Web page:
The death of a pet rat does not easily illicit sympathy from extended family or acquaintances. A three- legged, one -eyed, cat-killing rabid dog is apt to garner more compassion. Rats are creatures to be poisoned and banned from homes. So we kept the pinching and twisting behind our ribs to ourselves. We tried our best to subscribe to ‘life goes on.’ Ironically life went on through Henry and Princess Commando’s weekly archery lesson- where the ultimate expectation, if you are a good student, is that you will eventually take life.
In a clearing encircled by woods, the students lined up behind targets, drawing their bows, emptying their quivers. It was only the second week, but the instructor, Steve, had taken an interest in Henry and Princess Commando. Perhaps he appreciated that they took their lesson seriously- focusing on his direction, responding to the gentle position of his hands on their hips and shoulders- molding them into the archer’s stance. Steve turned to me with wide eyes after Henry hit the bull’s eye, “This kid’s onto something.”
Steve left us for a minute to find someone to take over his station. “I’m taking these four on the course,” he announced to his rotund, pockmarked replacement- pointing to Henry, Princess Commando and Steve’s 16 year old daughter and her friend. He motioned to me with his hand, “You can come too.”
Steve is not an imposing man- I could tell from our interactions last week. He would let me be the quiet observer and he would teach my children in a way that I would teach them if I only knew how to draw a bow. We followed him through the muddy ruts in the grass. Me and my city kids in our thin canvas shoes swallowed to the ankle in the earth. Soles and souls surrendering.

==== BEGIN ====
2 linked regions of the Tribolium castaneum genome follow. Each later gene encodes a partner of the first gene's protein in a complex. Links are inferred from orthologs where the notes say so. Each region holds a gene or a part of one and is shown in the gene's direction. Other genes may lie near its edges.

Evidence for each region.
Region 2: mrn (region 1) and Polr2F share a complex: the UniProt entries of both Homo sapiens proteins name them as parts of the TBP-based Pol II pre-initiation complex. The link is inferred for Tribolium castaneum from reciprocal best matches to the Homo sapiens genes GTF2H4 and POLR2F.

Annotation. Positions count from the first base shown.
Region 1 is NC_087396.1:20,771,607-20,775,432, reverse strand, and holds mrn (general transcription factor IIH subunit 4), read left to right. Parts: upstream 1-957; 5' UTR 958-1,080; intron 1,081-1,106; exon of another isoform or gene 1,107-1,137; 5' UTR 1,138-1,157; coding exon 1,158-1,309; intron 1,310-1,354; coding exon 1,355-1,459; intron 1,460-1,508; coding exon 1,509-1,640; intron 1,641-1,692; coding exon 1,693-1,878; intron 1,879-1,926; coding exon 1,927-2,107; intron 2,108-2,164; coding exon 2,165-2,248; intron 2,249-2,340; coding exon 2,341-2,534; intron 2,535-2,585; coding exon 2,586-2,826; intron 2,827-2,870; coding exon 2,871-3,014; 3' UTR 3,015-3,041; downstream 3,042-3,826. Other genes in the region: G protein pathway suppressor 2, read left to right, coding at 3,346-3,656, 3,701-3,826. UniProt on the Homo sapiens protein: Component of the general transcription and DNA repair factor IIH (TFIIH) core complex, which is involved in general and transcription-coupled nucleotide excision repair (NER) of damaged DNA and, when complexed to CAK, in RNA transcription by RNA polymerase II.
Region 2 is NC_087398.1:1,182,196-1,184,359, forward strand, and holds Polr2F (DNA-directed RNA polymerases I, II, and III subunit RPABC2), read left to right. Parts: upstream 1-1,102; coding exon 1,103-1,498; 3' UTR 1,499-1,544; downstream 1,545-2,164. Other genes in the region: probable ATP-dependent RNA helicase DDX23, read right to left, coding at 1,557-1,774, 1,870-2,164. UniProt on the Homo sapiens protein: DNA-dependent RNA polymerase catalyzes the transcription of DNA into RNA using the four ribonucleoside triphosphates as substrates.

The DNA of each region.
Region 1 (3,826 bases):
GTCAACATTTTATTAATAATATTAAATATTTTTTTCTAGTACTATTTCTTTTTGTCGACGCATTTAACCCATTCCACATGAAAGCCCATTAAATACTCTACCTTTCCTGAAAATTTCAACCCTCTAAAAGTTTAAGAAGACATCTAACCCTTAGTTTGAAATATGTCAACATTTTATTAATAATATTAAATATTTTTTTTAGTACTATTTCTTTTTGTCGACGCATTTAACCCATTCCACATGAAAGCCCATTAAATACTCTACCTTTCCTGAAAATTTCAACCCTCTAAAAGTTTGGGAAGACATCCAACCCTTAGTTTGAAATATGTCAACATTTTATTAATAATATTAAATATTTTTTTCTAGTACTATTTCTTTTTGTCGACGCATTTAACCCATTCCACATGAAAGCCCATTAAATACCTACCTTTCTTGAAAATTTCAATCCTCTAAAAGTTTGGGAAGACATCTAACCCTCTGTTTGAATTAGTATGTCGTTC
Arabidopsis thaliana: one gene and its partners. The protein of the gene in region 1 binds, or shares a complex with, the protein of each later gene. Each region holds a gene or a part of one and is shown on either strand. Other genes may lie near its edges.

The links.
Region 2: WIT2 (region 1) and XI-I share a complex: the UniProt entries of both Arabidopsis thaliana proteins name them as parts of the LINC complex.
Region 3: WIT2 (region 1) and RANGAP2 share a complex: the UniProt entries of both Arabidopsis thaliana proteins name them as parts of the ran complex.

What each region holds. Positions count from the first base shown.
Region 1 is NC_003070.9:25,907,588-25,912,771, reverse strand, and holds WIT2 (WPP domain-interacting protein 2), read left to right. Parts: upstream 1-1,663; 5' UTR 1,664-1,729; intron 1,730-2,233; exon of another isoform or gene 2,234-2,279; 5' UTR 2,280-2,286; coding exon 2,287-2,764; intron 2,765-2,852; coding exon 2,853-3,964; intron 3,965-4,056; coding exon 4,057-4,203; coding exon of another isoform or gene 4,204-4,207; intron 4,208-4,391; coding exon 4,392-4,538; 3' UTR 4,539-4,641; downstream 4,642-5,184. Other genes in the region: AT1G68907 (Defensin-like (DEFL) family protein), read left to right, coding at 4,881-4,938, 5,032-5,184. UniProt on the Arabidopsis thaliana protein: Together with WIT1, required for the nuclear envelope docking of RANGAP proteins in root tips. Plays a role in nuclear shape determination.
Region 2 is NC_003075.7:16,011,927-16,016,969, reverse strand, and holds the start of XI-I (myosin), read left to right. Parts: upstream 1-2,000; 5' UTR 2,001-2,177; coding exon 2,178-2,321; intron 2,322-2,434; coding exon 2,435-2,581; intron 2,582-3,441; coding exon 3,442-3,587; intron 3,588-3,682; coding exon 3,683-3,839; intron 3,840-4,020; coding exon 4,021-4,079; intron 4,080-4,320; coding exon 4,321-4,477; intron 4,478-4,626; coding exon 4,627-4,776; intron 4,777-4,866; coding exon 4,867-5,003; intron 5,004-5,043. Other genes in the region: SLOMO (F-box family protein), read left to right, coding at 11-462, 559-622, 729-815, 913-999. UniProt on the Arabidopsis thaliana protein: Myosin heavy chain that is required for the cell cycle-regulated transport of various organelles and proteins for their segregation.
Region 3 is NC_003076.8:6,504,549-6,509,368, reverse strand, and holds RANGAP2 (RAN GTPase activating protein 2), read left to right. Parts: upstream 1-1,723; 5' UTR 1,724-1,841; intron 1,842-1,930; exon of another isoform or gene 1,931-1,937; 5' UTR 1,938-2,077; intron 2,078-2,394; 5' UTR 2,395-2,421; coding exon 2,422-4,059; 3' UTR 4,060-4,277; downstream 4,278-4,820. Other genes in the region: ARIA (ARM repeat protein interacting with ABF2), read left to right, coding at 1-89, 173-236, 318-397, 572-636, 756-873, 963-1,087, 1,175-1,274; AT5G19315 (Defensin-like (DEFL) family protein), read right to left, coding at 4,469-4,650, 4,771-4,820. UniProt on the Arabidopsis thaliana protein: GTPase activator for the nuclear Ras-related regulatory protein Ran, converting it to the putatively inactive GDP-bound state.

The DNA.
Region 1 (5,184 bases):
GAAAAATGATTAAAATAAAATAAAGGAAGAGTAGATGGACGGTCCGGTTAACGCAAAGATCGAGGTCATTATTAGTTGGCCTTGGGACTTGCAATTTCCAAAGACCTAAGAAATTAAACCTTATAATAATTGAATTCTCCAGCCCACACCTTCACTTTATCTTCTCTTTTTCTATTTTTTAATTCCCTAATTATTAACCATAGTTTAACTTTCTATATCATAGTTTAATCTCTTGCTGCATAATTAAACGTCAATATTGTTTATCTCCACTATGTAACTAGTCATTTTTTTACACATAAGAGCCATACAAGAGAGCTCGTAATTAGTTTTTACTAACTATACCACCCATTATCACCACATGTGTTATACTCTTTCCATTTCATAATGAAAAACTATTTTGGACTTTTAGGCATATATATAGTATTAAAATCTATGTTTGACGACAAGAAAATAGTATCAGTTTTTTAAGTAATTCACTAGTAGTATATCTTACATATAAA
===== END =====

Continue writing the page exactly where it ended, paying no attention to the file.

The woods were lush and swampy. The deeper we receded into the trees, the muddier we got. The more the mosquitoes buzzed in our ears- the more the children straightened their backs, falling into a natural archer’s stance.
We forgot for a moment.
A new world opened.
Princess Commando’s eyes were bright with fascination at the unfamiliar call of birds above us. A woodpecker’s staccato tapping reverberated steadily through the leaves. Steve challenged Henry to move further away from his targets. “I don’t think I’ll be able to hit them,” Henry worried. “Try,” Steve encouraged. And that one, gentle command, gave my children the confidence to focus, aim, let go. Steve’s daughter, already a seasoned archer, encouraged and celebrated each mark the children made and lightly teased at the arrows that disappeared into the woods. We felt enveloped and supported. Occasionally, Princess Commando would meet my eyes, her shoulders rising to her ears, her mouth tight in a forlorn pout. I’d nod in return, I know it hurts.
There was no score to keep. We lost and we gained arrows. We followed buck tracks. We sank deeper into the trees, into the earth. Breathing. Away from the motor babel of the city. Away from disquietude and conflicting feelings of home. Do we have to go back?
And then at the second to last target, as the kids retrieved their arrows, a grey mouse ran across their feet. The older girls shrieked. Princess Commando’s eyes chased after it- weaving in and out of the soft verdant carpet. There’s no pretending. There goes life. On and on.